“You know,” Obama told Francis, “I actually will probably read this when I’m in the Oval Office, when I am deeply frustrated, and I am sure it will give me strength and will calm me down.” “I hope,” the Pope responded.
If Obama reads the Pope’s words, what will he find?
He will find a sharply critical analysis of modern economic activity. “We have created new idols,” Francis says. “The worship of the ancient golden calf has returned in a new and ruthless guise in the idolatry of money and the dictatorship of an impersonal economy lacking a truly human purpose.” (Paragraph 55)
But Pope Francis is also a powerful defender of the unborn. And, in his famous Paragraph 213, he makes this crystal clear: “Among the vulnerable for whom the Church wishes to care with particular love and concern are unborn children, the most defenseless and innocent among us… Frequently, as a way of ridiculing the Church’s effort to defend their lives, attempts are made to present her position as ideological, obscurantist and conservative. Yet this defense of unborn life is closely linked to the defense of each and every other human right. It involves the conviction that a human being is always sacred and inviolable, in any situation and at every stage of development.”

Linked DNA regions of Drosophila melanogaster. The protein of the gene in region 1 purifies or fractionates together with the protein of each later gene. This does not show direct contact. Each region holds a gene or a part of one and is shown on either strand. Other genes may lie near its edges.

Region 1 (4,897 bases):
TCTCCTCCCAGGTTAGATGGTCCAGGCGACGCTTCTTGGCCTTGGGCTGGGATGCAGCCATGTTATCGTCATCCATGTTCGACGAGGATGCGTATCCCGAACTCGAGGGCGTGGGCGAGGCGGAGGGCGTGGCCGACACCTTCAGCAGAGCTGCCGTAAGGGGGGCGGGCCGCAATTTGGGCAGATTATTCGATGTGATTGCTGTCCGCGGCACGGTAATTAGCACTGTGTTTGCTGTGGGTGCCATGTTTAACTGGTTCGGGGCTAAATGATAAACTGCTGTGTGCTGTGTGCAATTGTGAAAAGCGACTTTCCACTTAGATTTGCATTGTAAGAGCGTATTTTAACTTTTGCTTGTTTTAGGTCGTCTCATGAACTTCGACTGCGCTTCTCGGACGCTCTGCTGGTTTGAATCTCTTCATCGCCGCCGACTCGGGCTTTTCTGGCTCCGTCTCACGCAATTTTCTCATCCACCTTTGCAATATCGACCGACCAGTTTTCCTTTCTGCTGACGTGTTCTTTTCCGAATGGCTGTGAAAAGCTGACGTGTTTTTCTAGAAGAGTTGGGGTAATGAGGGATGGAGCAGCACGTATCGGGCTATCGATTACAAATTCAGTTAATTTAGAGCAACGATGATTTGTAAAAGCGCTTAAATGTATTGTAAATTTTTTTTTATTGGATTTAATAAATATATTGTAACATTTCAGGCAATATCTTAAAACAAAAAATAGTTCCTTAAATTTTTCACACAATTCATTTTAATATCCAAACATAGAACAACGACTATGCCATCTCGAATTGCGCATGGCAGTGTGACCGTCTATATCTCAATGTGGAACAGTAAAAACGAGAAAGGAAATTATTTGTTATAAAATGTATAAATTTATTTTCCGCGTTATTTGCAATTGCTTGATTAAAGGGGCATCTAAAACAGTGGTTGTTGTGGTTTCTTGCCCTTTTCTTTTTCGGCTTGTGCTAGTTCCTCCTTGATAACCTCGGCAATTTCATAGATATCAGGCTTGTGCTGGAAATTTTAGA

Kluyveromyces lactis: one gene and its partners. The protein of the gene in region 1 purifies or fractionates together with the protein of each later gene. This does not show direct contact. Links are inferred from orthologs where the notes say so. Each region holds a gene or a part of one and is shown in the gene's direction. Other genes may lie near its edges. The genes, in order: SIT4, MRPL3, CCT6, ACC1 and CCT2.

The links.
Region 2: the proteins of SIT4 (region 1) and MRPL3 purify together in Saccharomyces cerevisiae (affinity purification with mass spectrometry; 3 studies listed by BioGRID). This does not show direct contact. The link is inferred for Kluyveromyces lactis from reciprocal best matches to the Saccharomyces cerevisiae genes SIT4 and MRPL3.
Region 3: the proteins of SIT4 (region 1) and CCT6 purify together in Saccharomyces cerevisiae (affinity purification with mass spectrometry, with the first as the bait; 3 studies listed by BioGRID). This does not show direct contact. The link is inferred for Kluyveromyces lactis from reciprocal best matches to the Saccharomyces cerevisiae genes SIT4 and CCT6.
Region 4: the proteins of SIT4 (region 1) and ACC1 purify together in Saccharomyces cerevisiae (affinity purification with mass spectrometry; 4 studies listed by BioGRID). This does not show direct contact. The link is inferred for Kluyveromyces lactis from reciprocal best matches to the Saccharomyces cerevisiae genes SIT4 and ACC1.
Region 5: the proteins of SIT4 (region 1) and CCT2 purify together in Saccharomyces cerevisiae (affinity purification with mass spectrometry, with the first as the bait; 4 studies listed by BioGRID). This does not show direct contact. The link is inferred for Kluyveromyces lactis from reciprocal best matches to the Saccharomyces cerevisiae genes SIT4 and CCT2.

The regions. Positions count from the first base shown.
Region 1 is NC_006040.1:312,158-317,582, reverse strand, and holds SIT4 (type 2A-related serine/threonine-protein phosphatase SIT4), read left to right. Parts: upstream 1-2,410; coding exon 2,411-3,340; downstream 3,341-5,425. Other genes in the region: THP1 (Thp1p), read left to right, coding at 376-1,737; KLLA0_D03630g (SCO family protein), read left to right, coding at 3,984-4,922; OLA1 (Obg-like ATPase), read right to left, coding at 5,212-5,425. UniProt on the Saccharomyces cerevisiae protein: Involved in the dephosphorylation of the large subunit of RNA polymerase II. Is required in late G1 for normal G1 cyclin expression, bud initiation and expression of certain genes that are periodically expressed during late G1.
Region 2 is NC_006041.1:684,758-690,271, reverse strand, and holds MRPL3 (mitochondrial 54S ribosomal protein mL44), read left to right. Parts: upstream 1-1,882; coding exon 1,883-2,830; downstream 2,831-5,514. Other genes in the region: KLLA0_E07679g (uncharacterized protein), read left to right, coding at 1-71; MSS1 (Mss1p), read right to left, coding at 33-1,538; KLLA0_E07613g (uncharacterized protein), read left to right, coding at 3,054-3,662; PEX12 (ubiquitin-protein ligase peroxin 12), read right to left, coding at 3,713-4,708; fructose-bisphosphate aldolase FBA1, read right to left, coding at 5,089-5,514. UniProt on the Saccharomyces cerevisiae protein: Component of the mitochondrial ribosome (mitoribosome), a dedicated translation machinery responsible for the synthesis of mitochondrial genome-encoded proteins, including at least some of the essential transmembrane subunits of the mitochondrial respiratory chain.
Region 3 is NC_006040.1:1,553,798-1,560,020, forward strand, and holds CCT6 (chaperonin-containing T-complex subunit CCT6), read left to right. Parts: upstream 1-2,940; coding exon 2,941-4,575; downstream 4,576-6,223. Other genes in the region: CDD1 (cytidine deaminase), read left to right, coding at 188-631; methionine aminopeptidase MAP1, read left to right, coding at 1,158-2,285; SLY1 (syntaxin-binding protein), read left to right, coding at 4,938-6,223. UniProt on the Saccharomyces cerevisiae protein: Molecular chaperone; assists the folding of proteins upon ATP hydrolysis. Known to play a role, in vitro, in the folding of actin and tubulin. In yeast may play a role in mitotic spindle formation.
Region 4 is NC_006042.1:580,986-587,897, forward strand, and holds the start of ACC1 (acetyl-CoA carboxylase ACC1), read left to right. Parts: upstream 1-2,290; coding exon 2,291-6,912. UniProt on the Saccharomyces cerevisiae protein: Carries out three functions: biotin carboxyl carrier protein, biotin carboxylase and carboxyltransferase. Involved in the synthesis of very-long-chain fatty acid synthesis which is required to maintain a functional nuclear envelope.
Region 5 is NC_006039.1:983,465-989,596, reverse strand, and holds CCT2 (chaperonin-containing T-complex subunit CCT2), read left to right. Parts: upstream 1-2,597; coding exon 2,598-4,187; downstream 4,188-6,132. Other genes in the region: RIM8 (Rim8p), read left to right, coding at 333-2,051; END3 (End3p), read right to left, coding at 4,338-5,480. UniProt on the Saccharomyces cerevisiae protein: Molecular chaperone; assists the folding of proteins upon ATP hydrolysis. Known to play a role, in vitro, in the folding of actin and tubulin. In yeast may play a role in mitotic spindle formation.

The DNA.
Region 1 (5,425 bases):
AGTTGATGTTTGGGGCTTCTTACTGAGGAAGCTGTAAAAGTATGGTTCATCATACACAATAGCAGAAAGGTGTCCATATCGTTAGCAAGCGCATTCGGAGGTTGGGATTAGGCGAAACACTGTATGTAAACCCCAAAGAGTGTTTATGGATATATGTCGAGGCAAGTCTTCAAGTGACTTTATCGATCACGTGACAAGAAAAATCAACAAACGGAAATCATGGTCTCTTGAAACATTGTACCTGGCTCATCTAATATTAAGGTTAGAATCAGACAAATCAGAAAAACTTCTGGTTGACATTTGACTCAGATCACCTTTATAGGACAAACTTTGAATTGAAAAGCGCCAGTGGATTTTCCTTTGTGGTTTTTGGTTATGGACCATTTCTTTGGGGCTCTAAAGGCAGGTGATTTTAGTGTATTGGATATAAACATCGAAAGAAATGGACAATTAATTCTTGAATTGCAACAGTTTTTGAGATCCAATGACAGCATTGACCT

So, if Obama does sit down in the Oval Office to read this text of Pope Francis, he will find much to ponder — perhaps enough to cause him to “rethink old attitudes.”
The Vatican’s official communiqué
Here is the complete communiqué published by the Vatican:
This morning, 27 March 2014, the Hon. Barack H. Obama, President of the United States of America, was received in audience by His Holiness Pope Francis, after which he met with His Eminence Cardinal Pietro Parolin, Secretary of State, and Archbishop Dominique Mamberti, Secretary for Relations with States.
During the cordial meetings, views were exchanged on some current international themes and it was hoped that, in areas of conflict, there would be respect for humanitarian and international law and a negotiated solution between the parties involved.
In the context of bilateral relations and cooperation between Church and State, there was a discussion on questions of particular relevance for the Church in that country, such as the exercise of the rights to religious freedom, life and conscientious objection, as well as the issue of immigration reform. Finally, the common commitment to the eradication of trafficking of human persons in the world was stated.